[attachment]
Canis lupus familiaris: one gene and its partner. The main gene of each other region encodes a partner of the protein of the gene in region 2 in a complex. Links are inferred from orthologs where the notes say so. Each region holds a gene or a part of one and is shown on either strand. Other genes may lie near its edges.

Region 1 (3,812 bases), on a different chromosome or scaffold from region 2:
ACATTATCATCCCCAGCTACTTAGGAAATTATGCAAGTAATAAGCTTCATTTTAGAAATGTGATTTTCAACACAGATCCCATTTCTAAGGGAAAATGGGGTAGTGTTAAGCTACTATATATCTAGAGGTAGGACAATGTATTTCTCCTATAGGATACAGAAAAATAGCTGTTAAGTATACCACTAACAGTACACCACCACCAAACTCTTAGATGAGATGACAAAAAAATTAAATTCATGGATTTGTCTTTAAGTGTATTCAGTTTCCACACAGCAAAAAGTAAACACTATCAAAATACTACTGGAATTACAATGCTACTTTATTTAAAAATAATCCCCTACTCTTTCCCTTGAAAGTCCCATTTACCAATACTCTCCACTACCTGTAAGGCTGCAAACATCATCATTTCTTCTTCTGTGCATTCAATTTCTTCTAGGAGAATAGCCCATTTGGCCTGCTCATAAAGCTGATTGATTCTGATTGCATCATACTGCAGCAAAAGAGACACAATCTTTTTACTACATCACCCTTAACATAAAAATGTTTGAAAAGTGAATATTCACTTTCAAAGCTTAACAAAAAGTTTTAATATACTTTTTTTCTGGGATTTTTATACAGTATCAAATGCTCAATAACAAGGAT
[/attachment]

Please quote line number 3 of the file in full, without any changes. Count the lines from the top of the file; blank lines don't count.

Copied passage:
ACATTATCATCCCCAGCTACTTAGGAAATTATGCAAGTAATAAGCTTCATTTTAGAAATGTGATTTTCAACACAGATCCCATTTCTAAGGGAAAATGGGGTAGTGTTAAGCTACTATATATCTAGAGGTAGGACAATGTATTTCTCCTATAGGATACAGAAAAATAGCTGTTAAGTATACCACTAACAGTACACCACCACCAAACTCTTAGATGAGATGACAAAAAAATTAAATTCATGGATTTGTCTTTAAGTGTATTCAGTTTCCACACAGCAAAAAGTAAACACTATCAAAATACTACTGGAATTACAATGCTACTTTATTTAAAAATAATCCCCTACTCTTTCCCTTGAAAGTCCCATTTACCAATACTCTCCACTACCTGTAAGGCTGCAAACATCATCATTTCTTCTTCTGTGCATTCAATTTCTTCTAGGAGAATAGCCCATTTGGCCTGCTCATAAAGCTGATTGATTCTGATTGCATCATACTGCAGCAAAAGAGACACAATCTTTTTACTACATCACCCTTAACATAAAAATGTTTGAAAAGTGAATATTCACTTTCAAAGCTTAACAAAAAGTTTTAATATACTTTTTTTCTGGGATTTTTATACAGTATCAAATGCTCAATAACAAGGAT